As you can see in this photo the 50 lb mono is ran through the insulation and tied to the sinker and the coat hanger is shoved into the insulation and then bent to
form a little hook which is on the opposite side from the sinker ... this is where you'd fasten the hook when getting ready to cast so that the bait will fly right behind
the sinker and increasing the casting distance by about 50 ft or so preventing helicoptoring effect ... the more a bait helecopters the less casting distance you can acheive.
Friend of mine, Nick Meyers, gave me this idea (co-owner of Breakawayusa.com)
In this photo you see the holder after it's bent over and ready to use, right behind the sinker
This is the whole rig ... the swivel all the way to the left is where you tie your main line on ... the telephone wire holds the beads, swivel, up the line so that it's streamlined
Here's how it looks when the hook is on the holder as you will place the hook on the holder then pull down making the telephone wire slip down so that there's no loop
to flop around making for a better cast.
Here's how the hook is held behind the sinker .... when you put bait on the hook you then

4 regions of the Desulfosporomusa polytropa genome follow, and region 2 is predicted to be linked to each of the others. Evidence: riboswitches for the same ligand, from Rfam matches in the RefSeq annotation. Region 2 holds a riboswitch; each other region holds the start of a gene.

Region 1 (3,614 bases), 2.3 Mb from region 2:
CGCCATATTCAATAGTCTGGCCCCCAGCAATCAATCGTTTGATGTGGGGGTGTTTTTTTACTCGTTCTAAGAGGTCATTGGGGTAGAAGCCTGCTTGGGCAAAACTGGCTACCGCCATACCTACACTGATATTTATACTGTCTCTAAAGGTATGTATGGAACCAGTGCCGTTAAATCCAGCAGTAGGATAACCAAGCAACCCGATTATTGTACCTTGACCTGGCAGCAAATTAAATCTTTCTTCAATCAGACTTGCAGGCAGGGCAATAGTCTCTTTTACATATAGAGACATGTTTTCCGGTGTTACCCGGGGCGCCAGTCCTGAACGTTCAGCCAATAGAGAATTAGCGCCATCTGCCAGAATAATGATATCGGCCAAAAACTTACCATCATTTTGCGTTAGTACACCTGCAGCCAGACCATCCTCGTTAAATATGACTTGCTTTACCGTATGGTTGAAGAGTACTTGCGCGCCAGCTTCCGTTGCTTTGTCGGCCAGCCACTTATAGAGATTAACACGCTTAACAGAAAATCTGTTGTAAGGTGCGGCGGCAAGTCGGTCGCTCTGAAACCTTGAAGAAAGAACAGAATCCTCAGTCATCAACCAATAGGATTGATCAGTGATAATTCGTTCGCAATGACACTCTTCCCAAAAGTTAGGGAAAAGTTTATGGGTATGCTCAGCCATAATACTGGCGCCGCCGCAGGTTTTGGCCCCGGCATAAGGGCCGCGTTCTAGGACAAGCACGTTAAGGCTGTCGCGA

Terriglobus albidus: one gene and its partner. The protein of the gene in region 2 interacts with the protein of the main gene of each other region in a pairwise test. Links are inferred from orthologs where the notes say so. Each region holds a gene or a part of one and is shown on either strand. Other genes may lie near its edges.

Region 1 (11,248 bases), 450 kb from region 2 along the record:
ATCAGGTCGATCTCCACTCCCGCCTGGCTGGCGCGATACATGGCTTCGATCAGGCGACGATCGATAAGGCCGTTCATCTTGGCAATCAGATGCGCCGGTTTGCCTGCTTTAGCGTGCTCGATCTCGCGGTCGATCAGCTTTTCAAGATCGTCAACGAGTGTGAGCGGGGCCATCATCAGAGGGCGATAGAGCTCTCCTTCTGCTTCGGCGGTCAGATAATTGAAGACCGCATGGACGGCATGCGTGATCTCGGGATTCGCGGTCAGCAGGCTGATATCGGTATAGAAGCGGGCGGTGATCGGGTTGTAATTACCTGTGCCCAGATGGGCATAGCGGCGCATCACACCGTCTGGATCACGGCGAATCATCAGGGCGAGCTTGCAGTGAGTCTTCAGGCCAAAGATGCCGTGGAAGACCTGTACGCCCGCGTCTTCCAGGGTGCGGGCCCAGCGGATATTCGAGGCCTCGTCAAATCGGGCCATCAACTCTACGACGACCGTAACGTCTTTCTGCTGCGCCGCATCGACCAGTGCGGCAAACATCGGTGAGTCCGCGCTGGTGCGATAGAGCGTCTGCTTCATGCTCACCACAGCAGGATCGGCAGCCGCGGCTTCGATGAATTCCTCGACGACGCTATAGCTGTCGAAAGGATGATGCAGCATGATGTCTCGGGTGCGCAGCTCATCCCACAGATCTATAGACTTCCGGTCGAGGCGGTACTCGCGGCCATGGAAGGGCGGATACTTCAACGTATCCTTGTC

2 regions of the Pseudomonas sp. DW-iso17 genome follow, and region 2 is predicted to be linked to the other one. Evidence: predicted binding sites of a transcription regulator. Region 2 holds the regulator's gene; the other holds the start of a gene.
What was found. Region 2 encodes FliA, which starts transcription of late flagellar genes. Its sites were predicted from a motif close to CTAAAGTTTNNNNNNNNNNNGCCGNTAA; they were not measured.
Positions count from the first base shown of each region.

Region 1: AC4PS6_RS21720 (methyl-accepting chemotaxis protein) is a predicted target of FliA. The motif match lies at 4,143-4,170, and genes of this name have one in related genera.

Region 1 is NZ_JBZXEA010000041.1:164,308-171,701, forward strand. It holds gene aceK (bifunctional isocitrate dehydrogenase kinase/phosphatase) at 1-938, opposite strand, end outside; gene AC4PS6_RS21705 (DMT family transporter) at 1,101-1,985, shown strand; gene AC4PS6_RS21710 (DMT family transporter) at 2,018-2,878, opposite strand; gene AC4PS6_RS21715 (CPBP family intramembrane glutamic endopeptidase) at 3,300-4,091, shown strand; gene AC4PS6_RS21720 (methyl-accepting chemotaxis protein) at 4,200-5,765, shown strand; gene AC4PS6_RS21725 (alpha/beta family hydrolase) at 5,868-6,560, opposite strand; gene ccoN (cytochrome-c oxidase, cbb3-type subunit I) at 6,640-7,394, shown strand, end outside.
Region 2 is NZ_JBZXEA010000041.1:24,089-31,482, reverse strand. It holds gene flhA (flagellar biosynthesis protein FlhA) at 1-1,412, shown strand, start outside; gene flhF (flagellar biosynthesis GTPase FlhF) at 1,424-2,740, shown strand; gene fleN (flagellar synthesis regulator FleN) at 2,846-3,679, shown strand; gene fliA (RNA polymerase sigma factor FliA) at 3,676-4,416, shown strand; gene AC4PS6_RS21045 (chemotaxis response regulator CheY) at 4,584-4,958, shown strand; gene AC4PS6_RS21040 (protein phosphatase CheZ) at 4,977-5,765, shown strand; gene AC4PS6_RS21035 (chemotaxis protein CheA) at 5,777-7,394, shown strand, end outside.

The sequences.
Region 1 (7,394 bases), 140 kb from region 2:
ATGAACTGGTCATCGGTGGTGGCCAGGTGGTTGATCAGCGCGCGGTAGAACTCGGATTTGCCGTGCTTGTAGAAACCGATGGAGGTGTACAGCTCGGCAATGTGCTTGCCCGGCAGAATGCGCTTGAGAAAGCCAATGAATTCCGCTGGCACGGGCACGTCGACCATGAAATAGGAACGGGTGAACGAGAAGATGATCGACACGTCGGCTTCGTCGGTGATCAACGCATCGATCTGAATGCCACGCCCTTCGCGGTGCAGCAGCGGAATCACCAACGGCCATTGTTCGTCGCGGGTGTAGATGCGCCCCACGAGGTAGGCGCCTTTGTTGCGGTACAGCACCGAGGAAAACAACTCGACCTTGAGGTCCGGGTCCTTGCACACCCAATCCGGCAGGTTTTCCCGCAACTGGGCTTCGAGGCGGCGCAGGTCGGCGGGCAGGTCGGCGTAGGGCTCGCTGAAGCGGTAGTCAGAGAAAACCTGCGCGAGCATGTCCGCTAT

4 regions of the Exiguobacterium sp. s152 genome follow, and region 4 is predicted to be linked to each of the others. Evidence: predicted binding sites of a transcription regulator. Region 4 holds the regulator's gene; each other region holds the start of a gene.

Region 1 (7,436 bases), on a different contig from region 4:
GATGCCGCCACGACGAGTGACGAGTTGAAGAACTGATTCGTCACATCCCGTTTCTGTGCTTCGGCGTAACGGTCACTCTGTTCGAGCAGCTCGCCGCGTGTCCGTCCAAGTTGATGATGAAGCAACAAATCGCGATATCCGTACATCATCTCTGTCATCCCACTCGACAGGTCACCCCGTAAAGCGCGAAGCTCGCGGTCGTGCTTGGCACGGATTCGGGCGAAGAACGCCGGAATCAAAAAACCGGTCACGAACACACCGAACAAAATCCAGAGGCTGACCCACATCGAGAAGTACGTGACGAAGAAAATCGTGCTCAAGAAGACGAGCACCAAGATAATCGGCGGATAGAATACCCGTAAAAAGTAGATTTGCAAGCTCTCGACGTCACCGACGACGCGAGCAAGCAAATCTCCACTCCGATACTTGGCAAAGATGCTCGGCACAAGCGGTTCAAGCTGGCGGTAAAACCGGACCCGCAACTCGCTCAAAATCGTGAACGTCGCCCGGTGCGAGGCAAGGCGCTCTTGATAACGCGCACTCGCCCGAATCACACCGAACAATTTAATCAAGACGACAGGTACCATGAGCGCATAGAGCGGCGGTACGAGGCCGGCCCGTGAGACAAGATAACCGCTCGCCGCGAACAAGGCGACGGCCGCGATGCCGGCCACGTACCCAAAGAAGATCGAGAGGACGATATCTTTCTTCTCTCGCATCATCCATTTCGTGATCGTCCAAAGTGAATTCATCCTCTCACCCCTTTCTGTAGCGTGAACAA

hang it on the holder so that it doesn't catch any more air than possible.
This is how it looks when you're getting ready to cast.
When you hook a fish the swivel slides down to the sinker, as you can see in this photo, so that the sinker is held up off bottom between you and the fish and isn't likely to hang up in the rocks
nearly as easily. And, here's where the telephone wire comes into play ... the wire wrapped around the main line of the rig holds the bead and swivel up the line
and doesn't allow them to move down until there's pressure on line from a fish hitting. What happens then is the telephone wire allows the bead and swivel to slip
down the line to the sinker so that the sinker is held up between the fish and you while you're reeling in and makes for a much smaller chance for the sinker to get hung
in the rocks.